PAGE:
For the land can only be worked at its pace;
a speed that God designed into it,
and trying to defy the land
has about as much sense to it as defying God.

Eventually we’re done and it’s turned into a hot afternoon; the barn baking in the sun has become an oven.

Just up from idle to help cool the machine, I drop the ROPS and begin  … V E R Y … C A R E F U L L Y  backing into the barn, mindful, oh so mindful, of the damage that all this weight and horsepower can do with the tiniest nudge. Now in position, I lower the blade to just a few inches off the barn floor so that I can get casters under it and its ‘front landing gear’, which reluctantly deploys.

And so begins the wrestling-match that every worker of the soil has had
since three-point hitches were invented:
Now that the darn thing’s been on, I need to get it back off.
The temperature in the barn climbs,
driven by my efforts and a hot, idling machine.

I have to have the tractor running to keep the hydraulics charged; a slow change in position can be a painful accident waiting to happen.

I begin to find, like countless before me, and countless will after me,
that a hammer in one hand … helps.
At this point, it’s only about getting the job done:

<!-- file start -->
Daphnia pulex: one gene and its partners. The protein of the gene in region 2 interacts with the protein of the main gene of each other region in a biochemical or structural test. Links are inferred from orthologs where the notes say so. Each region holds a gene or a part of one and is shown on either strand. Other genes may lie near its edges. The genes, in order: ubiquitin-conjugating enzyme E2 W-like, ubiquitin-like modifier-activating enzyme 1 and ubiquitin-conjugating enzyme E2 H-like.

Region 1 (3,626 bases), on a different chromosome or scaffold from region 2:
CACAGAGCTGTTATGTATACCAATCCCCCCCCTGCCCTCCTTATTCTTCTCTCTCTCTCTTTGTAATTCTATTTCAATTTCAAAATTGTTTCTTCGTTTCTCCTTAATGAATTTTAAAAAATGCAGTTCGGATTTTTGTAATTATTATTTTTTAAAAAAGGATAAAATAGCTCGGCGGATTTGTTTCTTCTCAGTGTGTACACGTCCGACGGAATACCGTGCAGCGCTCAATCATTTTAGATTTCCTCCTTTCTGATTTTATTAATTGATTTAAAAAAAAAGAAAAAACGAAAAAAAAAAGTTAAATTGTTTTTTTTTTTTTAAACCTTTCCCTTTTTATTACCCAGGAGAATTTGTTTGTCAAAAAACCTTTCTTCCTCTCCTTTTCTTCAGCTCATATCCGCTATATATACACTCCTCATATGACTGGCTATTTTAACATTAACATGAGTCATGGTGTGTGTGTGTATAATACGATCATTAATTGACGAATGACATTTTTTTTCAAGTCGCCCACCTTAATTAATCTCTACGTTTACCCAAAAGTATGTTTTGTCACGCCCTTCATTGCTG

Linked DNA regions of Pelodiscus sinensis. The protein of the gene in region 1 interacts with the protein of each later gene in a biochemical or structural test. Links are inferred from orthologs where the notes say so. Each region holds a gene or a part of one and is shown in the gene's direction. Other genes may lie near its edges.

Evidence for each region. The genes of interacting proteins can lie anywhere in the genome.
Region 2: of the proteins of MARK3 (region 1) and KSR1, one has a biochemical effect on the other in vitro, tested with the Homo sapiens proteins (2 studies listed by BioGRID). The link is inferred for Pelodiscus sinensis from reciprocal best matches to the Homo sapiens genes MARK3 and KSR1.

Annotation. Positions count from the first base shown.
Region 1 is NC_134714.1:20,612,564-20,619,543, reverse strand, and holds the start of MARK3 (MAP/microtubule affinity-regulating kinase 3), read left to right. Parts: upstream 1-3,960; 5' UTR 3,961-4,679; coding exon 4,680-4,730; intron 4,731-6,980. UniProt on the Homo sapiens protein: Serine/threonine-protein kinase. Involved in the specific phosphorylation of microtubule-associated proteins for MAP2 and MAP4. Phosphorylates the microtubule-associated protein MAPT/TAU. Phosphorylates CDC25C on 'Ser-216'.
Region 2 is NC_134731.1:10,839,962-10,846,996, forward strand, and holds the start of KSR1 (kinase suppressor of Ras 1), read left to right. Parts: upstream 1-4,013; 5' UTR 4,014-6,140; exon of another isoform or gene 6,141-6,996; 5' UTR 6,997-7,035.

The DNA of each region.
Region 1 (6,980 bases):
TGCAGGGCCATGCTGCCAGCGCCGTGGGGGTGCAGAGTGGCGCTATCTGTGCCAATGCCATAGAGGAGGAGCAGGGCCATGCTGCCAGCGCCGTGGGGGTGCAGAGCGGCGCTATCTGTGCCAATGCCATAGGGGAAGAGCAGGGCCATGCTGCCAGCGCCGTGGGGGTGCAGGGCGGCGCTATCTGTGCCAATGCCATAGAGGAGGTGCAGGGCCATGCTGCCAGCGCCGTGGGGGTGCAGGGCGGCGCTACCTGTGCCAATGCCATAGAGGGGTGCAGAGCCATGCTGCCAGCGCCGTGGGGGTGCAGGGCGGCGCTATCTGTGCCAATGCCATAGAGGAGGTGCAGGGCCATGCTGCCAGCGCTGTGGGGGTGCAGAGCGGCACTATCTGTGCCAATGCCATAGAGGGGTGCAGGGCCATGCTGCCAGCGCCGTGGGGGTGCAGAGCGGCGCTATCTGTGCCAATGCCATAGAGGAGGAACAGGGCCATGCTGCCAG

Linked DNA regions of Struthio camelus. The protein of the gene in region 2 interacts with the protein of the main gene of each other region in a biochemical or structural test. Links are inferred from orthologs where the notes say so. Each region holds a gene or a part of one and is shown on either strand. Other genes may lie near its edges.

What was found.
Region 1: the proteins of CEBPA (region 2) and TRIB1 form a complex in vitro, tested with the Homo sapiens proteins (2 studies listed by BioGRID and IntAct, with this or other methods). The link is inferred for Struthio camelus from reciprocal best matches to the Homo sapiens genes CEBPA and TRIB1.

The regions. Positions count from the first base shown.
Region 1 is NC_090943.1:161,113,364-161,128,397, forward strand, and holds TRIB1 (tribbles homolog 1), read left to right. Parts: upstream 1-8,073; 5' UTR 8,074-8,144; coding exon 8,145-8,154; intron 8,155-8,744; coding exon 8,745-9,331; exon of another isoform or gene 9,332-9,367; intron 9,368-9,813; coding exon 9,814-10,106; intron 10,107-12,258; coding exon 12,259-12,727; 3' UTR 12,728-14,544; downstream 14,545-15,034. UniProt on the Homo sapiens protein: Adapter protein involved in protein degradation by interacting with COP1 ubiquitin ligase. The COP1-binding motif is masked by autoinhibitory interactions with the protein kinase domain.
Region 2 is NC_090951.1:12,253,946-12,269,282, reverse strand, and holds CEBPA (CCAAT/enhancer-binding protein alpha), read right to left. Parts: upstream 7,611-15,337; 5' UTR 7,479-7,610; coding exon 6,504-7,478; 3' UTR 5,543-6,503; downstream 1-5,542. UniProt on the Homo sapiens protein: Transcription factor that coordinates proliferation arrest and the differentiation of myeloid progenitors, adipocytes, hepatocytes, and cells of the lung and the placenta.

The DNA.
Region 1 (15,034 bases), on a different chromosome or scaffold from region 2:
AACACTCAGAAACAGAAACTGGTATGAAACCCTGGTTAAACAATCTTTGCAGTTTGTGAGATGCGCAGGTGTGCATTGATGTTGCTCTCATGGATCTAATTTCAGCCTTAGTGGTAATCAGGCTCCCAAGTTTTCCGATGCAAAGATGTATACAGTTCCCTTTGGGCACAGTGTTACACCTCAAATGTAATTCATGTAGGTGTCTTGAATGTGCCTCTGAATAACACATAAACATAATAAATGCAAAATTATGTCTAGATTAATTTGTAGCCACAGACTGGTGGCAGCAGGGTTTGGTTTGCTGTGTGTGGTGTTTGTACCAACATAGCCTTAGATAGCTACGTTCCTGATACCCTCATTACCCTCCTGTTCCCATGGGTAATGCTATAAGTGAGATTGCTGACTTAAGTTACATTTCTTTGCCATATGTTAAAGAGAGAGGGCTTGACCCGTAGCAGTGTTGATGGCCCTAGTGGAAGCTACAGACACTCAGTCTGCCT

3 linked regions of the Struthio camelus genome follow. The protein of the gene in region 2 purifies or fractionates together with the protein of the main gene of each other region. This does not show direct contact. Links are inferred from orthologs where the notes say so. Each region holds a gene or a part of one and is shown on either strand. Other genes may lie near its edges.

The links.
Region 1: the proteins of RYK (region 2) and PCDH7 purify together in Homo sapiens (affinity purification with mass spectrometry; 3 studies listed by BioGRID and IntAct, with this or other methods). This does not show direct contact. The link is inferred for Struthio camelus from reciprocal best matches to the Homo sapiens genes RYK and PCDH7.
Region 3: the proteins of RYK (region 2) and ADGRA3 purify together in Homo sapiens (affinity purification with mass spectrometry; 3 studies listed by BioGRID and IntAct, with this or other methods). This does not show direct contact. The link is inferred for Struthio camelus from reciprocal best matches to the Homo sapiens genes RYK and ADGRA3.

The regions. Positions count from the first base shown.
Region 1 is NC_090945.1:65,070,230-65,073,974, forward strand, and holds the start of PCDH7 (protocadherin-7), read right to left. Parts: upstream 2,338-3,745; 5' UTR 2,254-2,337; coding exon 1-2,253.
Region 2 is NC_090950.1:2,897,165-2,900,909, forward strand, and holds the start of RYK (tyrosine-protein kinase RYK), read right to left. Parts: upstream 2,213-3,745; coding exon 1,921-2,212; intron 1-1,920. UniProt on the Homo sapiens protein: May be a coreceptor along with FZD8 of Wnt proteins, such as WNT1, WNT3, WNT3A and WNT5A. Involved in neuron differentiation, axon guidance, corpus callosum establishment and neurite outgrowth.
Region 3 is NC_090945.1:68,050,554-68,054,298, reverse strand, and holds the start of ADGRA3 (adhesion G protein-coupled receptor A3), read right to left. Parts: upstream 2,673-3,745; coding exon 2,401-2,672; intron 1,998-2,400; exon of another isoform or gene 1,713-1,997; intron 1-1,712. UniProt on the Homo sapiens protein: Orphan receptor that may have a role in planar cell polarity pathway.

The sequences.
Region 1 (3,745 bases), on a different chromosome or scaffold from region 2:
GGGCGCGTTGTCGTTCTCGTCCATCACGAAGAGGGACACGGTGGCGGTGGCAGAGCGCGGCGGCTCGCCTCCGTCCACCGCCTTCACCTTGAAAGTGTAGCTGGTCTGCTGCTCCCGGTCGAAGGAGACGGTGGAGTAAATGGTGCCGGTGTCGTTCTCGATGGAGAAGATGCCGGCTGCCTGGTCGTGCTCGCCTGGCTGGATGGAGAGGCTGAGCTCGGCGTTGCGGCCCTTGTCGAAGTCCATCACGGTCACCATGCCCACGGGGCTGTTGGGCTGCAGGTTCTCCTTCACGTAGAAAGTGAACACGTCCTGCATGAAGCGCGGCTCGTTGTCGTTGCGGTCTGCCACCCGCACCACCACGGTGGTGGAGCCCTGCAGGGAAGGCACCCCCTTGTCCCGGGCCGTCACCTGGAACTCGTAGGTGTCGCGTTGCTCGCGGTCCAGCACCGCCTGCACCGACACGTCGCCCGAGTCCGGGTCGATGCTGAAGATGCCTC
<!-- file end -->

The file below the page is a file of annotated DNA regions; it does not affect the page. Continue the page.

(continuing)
my world shrinks to the size of the back blade and the three-point mount;
and I’m careful with where I put my hands and feet
as I make mental notes to replace split rings with spring-locking pins
and try to hold my temper in check as my arthritic fingers slip
and fail once again.

Oh for the flexible fingers of even a dozen years ago!

But age brings persistence and perseverance through stubbornness,
and finally the blade is put away
the tractor is turned around
and I’m able to switch off,
and the little diesel rattles down into silence.

I do all the things I always do when shutting the tractor down: raise the hood, tilt the seat forward, brush off excess dust and dirt, sweep out the barn.

And as the barn doors creak their way closed,
the timelessness of the land and those who work it settles ever more snugly about me
my sweat-soaked tiredness as I fasten the lock
shared by countless generations before.

We work the land,
and the land works us.
We are a part of each other;
each a custodian of the other.